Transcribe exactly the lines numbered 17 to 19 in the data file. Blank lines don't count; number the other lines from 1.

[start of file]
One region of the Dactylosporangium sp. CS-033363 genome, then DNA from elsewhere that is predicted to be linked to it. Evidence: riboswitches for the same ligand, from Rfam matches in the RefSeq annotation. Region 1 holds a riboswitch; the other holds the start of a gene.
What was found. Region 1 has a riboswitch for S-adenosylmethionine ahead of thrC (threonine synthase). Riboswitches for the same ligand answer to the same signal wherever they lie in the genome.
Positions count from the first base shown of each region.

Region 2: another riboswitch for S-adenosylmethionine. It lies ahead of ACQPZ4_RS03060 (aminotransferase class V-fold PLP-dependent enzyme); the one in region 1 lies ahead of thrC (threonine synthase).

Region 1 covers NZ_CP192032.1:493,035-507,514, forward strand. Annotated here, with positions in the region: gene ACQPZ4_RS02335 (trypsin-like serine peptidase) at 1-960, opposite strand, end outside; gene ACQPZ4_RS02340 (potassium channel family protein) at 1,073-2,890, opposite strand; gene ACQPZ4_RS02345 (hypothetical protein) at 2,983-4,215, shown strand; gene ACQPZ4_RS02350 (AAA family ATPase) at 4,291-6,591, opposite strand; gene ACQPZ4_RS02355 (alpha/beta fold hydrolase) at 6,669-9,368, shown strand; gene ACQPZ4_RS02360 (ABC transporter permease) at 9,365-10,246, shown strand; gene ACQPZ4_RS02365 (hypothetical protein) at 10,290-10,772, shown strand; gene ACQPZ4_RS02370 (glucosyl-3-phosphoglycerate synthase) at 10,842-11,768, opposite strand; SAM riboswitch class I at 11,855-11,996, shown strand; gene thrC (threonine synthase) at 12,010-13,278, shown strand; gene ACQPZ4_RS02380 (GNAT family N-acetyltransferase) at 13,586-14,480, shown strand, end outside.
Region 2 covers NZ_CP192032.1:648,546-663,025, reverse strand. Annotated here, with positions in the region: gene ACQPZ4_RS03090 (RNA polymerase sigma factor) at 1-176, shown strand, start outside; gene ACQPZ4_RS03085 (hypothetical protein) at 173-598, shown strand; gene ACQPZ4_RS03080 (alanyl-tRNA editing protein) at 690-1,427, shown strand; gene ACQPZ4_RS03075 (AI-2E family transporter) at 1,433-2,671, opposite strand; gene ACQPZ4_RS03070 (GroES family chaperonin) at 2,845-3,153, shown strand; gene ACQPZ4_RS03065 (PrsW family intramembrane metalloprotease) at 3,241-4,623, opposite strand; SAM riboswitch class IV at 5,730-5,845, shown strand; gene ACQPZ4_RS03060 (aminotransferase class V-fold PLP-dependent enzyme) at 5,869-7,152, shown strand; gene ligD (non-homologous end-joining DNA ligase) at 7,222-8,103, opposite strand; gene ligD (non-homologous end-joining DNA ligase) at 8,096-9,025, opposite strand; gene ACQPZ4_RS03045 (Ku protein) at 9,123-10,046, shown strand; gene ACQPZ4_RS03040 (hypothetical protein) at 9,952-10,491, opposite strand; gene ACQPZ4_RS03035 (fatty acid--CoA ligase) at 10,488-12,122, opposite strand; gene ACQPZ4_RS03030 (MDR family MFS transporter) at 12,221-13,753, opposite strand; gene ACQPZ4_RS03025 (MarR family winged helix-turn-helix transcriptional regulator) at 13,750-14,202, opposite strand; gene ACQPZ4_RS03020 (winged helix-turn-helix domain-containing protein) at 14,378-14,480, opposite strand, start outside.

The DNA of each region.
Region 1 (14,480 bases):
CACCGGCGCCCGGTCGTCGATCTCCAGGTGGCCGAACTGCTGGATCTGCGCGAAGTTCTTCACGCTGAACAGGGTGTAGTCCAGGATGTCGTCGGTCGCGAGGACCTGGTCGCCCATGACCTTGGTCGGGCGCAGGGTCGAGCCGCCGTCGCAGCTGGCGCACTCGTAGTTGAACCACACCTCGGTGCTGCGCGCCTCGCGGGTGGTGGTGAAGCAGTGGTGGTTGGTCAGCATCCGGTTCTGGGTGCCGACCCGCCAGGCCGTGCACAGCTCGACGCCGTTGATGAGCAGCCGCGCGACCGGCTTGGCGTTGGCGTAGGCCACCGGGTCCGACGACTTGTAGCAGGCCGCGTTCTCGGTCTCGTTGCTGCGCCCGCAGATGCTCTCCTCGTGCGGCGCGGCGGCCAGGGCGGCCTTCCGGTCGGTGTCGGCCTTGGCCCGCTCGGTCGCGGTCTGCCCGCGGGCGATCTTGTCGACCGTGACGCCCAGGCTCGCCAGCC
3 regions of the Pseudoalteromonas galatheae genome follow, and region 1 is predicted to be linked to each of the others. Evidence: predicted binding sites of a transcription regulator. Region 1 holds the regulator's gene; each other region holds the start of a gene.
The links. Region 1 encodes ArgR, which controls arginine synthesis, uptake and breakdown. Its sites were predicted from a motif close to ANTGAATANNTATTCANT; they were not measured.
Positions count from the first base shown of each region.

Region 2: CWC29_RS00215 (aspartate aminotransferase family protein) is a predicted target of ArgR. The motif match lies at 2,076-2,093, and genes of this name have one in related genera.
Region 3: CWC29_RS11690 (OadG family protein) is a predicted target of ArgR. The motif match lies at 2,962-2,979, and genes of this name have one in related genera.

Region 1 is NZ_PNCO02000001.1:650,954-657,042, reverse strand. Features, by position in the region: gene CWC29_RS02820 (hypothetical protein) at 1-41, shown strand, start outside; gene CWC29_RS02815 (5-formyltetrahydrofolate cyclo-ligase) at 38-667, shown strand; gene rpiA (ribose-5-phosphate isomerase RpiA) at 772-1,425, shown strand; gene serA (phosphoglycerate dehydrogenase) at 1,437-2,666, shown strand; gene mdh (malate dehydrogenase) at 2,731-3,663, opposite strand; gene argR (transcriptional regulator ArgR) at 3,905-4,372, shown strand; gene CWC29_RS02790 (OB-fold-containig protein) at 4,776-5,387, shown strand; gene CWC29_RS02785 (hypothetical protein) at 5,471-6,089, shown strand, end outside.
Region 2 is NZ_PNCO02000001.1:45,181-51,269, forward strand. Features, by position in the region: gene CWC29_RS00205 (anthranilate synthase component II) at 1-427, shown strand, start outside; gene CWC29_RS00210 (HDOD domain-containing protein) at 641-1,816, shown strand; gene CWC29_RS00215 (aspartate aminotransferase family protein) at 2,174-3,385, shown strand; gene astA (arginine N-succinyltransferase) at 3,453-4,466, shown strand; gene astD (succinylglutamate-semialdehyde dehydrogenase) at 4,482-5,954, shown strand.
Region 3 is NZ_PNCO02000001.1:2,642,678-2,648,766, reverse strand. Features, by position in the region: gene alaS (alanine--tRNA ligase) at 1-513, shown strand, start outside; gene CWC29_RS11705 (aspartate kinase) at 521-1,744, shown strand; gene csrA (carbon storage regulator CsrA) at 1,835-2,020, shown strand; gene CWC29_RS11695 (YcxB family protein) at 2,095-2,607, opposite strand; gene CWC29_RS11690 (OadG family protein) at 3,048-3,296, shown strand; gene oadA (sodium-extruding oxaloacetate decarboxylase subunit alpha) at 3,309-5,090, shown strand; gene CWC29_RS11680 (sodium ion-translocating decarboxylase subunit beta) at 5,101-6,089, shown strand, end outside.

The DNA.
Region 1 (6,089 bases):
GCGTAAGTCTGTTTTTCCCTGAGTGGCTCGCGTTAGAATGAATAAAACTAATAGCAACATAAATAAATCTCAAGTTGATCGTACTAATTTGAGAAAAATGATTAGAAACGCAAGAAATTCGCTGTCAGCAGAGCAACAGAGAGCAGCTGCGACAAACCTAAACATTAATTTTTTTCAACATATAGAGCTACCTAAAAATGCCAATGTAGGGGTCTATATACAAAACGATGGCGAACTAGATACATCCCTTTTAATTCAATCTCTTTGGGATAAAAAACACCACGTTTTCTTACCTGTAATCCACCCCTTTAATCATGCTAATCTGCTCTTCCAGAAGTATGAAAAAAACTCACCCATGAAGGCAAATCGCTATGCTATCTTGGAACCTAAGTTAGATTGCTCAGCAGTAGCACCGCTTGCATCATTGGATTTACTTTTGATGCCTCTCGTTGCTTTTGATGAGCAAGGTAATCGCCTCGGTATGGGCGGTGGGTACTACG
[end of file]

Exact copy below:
Region 3 is NZ_PNCO02000001.1:2,642,678-2,648,766, reverse strand. Features, by position in the region: gene alaS (alanine--tRNA ligase) at 1-513, shown strand, start outside; gene CWC29_RS11705 (aspartate kinase) at 521-1,744, shown strand; gene csrA (carbon storage regulator CsrA) at 1,835-2,020, shown strand; gene CWC29_RS11695 (YcxB family protein) at 2,095-2,607, opposite strand; gene CWC29_RS11690 (OadG family protein) at 3,048-3,296, shown strand; gene oadA (sodium-extruding oxaloacetate decarboxylase subunit alpha) at 3,309-5,090, shown strand; gene CWC29_RS11680 (sodium ion-translocating decarboxylase subunit beta) at 5,101-6,089, shown strand, end outside.

The DNA.
Region 1 (6,089 bases):